I saw a television show last week that applies to this work. In the show, the woman was full of grief about her son’s injuries and the huge impact it had had on his life. She was afraid to talk to her husband about it because of his work stress, so she turned to her Priest. The Priest, after listening to her story, told her that she should talk to her husband, because that was essential to their relationship. “Married people have to be able to lean on each other. If you don’t, you are depriving him of the opportunity to live up to his vows.” I learned in Cultivating Conversations that it is OK to be human with your children. If I am sad because someone died or happy because my sister is getting married, then I can share those pieces of my life, especially if I am asking children to confide their deepest feelings and thoughts with me. It shows them that I believe they have the possibility of understanding me. — Candice Hoyt


Before you lies a course of study where you can explore the distinctions that are necessary to have optimal conversations with all kinds of children. Each step challenges you to understand, then practice, and finally analyze how well you do in recorded conversations with children. Just reading doesn’t cut it. I invite you into the work.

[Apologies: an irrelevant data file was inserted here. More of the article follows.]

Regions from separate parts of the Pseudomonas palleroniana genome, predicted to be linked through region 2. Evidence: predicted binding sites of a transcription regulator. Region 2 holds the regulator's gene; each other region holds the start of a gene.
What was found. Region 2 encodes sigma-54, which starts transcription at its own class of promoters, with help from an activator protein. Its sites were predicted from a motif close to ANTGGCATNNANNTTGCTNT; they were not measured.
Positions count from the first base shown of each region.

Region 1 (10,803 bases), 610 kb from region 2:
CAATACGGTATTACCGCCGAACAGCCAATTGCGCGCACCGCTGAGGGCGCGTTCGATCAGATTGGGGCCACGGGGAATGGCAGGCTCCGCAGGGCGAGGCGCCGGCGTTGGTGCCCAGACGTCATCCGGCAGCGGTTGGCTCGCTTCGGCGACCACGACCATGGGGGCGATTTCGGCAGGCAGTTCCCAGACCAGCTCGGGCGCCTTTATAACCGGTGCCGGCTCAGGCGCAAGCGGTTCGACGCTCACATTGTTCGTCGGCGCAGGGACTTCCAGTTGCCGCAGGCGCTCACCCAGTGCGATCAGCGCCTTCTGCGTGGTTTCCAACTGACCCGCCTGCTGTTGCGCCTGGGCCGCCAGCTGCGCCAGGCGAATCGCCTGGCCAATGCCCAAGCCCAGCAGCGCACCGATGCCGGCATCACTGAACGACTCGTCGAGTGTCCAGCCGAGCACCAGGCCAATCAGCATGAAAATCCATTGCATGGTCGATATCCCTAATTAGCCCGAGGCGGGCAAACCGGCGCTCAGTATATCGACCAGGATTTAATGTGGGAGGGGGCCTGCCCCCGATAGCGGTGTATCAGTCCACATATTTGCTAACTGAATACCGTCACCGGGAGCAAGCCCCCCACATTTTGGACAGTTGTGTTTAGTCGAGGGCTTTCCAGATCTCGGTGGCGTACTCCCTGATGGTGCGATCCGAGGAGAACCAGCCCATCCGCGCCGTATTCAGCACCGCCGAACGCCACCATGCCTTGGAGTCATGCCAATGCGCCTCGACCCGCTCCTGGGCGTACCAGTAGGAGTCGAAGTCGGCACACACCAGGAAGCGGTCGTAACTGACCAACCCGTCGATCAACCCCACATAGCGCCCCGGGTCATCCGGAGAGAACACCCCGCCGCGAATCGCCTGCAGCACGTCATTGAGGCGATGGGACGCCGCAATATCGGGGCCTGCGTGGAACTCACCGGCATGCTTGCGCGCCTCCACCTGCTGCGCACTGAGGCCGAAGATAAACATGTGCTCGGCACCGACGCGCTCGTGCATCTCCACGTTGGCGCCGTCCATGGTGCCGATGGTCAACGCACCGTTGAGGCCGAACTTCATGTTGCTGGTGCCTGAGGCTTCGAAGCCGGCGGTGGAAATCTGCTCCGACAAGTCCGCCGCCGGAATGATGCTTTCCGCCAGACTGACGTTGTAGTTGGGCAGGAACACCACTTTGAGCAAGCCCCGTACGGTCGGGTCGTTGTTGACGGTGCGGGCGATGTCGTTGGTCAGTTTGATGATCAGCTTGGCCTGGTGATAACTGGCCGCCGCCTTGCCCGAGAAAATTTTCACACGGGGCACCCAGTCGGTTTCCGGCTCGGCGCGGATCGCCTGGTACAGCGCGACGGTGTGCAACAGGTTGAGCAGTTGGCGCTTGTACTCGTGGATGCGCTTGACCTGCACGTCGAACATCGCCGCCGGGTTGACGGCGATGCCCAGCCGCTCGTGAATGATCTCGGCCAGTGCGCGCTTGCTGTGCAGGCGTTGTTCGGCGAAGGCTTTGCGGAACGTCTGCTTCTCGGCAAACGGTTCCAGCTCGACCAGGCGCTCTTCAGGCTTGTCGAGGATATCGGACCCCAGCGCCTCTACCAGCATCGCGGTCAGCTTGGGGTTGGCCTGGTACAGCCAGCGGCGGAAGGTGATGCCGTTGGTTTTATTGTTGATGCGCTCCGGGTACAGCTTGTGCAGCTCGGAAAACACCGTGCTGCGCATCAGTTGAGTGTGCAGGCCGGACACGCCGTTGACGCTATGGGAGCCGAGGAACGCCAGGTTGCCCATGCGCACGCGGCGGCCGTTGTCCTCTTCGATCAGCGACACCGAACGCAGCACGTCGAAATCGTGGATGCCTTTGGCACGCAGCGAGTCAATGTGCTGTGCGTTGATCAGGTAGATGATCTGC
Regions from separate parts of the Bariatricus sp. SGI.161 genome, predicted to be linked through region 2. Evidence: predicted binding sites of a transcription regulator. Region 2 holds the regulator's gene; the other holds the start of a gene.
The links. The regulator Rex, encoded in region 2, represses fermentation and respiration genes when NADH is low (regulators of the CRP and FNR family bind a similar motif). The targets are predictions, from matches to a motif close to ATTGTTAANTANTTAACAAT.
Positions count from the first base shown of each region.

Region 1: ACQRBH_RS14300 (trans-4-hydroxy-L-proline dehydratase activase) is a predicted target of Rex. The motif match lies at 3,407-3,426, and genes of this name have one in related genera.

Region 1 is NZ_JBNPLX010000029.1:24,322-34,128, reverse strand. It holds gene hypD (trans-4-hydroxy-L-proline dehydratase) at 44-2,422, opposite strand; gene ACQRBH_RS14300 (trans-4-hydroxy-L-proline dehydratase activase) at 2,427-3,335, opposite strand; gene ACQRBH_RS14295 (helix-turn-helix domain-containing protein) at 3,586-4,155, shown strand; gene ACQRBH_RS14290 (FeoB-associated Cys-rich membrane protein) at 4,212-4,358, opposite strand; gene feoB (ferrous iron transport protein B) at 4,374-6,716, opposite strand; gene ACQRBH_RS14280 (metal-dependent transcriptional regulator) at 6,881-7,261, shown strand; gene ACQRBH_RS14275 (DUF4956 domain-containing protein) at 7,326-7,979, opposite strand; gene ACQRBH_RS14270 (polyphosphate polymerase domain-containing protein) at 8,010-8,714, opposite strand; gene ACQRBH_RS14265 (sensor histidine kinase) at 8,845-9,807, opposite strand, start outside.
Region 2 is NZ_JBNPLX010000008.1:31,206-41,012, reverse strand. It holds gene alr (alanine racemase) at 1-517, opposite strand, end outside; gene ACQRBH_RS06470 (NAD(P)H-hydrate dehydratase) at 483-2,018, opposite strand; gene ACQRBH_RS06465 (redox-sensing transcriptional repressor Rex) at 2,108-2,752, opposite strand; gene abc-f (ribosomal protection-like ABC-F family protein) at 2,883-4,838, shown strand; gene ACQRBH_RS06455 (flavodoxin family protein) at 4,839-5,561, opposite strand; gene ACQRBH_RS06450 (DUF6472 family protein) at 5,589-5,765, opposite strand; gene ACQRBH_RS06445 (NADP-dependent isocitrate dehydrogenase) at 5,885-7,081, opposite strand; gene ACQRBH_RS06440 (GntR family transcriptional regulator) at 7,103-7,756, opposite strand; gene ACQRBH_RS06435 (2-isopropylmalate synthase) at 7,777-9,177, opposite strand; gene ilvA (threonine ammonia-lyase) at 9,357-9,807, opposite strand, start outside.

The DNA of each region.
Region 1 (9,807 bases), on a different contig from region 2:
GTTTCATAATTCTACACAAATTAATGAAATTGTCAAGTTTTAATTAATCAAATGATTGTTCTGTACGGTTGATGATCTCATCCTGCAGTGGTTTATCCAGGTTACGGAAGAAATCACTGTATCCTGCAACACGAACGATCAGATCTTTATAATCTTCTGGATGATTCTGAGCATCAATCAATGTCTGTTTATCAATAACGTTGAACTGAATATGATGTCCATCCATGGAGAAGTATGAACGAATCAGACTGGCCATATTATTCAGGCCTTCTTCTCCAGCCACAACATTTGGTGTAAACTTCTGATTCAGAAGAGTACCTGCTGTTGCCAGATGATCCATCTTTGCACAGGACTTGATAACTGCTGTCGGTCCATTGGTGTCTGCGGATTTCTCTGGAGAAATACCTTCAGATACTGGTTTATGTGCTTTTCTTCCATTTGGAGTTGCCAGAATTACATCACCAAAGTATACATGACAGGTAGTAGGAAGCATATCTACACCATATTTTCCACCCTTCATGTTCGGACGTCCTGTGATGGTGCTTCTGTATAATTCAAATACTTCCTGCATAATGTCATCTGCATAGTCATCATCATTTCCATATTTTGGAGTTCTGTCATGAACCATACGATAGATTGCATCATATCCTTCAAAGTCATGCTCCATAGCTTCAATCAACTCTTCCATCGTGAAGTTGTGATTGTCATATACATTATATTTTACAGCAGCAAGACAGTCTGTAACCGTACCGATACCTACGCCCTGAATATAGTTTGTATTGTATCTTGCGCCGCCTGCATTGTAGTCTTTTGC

Throughout the succeeding pages, you’ll find statements in red marking tasks to complete. I recommend that you do them. Task One is below. You can either read these two conversations, think, “Yes, Tom, apples and oranges.” Yes, they are different, and simply move on to the next page. Or you can stop and discuss the differences with someone else, which can help you see why they’re different and have a chance to guess the apparent motivations of the adults. Those are fundamentals of this study, best left for you to discover.


Both adults are preschool teachers recorded talking with children. However, the adult in Conversation B undertook this study.

What differences do you see in these two short conversations?

Conversation A
The adult and child are looking at a picture book about transportation. The I-5 freeway is visible outside the window.

Adult: Where do cars go?
Child: (no response)
Adult: They go in the water?
Child: No. Go on the street.
Adult: That’s right. On roads and streets.
Adult: What is that called out there where the cars go real fast?
Child: Road.
Adult: It’s called the freeway. That means they can go real fast.

Conversation B
The adult is watching a child play with vehicles.

Adult: What are you looking for?
Child: I have to find some… a washing machine and a dryer.
Child: Oh, here. (puts toy washer inside a toy bus)
Adult: How come the washing machine is in the bus?
Child: Oh, ‘cuz. The city bus is bring it.
Adult: They take washing machines on the city bus?
Child: No, they don’t. They have something on top that holds it. (puts a basket on top of the bus and places the washer in it)
Adult: Ah! Something on top… A cargo carrier!

 Trusting you see the key differences, I invite you onward.

Next Satisfying Conversations